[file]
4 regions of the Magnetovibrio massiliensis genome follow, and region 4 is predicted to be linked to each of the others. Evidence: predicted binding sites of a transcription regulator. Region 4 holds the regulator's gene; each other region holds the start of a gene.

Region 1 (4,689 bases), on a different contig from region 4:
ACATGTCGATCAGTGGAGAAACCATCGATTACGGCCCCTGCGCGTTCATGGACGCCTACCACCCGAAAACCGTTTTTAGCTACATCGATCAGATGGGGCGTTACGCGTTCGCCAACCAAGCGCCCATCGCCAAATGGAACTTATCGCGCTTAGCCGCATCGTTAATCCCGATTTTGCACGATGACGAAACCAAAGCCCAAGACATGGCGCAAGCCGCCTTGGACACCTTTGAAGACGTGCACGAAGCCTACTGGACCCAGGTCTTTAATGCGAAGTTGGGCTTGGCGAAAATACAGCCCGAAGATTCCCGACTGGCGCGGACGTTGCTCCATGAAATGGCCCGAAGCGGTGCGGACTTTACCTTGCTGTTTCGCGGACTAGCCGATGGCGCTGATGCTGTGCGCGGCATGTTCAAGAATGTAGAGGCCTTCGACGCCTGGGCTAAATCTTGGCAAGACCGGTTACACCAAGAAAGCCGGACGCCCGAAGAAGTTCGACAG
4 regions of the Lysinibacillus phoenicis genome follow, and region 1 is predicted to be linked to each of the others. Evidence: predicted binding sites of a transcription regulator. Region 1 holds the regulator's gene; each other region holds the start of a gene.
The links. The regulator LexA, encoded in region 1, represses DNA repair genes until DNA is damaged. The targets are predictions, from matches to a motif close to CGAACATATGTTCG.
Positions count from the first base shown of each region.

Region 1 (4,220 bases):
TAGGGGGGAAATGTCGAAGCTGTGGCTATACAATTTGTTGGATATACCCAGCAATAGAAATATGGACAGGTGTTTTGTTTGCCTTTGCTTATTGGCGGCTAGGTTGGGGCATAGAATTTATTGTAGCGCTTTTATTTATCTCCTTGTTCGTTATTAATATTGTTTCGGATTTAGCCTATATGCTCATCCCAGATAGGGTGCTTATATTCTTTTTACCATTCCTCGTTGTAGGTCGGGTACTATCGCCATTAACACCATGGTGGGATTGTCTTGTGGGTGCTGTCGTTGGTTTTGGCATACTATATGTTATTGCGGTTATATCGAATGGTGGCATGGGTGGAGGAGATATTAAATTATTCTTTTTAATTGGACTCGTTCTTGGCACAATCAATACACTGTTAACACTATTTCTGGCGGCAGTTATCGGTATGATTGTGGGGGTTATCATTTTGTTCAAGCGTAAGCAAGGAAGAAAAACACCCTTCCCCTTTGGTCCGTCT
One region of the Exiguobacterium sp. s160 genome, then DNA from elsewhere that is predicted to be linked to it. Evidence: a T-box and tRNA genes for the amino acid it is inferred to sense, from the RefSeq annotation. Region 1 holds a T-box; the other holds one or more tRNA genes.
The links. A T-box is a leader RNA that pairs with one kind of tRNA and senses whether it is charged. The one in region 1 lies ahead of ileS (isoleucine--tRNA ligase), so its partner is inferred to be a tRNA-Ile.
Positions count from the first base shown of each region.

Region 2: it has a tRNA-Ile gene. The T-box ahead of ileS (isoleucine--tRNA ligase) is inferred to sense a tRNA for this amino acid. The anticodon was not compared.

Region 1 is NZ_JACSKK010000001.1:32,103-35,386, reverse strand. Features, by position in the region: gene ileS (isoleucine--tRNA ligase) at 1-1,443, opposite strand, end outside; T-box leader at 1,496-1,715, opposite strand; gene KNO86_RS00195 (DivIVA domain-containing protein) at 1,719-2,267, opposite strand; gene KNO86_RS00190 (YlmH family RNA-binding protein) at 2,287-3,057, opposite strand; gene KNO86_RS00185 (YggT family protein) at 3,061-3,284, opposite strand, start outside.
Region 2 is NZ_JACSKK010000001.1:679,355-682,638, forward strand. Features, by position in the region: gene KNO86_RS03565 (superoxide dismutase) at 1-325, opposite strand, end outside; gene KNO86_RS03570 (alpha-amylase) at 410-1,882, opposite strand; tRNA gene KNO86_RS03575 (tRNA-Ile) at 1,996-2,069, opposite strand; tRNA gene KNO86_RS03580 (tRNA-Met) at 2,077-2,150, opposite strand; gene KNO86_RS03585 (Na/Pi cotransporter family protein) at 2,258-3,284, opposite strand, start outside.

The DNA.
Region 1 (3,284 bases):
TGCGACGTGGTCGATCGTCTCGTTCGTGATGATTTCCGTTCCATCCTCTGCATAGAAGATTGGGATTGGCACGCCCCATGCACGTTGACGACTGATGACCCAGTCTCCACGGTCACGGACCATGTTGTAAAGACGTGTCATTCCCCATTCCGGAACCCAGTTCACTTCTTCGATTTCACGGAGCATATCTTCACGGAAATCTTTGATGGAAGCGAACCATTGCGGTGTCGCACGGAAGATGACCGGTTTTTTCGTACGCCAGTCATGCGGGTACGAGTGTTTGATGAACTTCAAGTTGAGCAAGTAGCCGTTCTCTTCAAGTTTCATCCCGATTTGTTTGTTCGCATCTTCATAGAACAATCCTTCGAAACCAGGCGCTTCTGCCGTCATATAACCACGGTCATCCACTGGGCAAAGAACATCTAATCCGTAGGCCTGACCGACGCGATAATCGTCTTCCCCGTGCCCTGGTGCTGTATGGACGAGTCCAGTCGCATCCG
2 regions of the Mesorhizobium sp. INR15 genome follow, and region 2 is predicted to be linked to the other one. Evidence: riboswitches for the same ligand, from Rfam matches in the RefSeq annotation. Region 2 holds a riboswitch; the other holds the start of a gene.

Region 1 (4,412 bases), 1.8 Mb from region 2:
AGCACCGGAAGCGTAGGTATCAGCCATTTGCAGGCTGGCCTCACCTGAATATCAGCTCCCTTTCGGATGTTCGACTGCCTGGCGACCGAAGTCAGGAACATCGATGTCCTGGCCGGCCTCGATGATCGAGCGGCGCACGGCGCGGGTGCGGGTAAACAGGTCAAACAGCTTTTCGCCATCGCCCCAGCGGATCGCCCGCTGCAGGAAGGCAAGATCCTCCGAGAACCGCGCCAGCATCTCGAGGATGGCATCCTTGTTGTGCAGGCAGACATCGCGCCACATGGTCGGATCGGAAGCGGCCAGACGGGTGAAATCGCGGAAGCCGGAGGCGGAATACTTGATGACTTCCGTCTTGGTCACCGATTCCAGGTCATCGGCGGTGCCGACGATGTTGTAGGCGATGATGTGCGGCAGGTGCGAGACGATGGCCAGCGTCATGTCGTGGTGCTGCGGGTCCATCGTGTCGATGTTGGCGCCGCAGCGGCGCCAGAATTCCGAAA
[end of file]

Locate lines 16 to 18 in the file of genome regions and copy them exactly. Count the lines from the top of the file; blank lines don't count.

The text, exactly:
Region 1 (3,284 bases):
TGCGACGTGGTCGATCGTCTCGTTCGTGATGATTTCCGTTCCATCCTCTGCATAGAAGATTGGGATTGGCACGCCCCATGCACGTTGACGACTGATGACCCAGTCTCCACGGTCACGGACCATGTTGTAAAGACGTGTCATTCCCCATTCCGGAACCCAGTTCACTTCTTCGATTTCACGGAGCATATCTTCACGGAAATCTTTGATGGAAGCGAACCATTGCGGTGTCGCACGGAAGATGACCGGTTTTTTCGTACGCCAGTCATGCGGGTACGAGTGTTTGATGAACTTCAAGTTGAGCAAGTAGCCGTTCTCTTCAAGTTTCATCCCGATTTGTTTGTTCGCATCTTCATAGAACAATCCTTCGAAACCAGGCGCTTCTGCCGTCATATAACCACGGTCATCCACTGGGCAAAGAACATCTAATCCGTAGGCCTGACCGACGCGATAATCGTCTTCCCCGTGCCCTGGTGCTGTATGGACGAGTCCAGTCGCATCCG
2 regions of the Mesorhizobium sp. INR15 genome follow, and region 2 is predicted to be linked to the other one. Evidence: riboswitches for the same ligand, from Rfam matches in the RefSeq annotation. Region 2 holds a riboswitch; the other holds the start of a gene.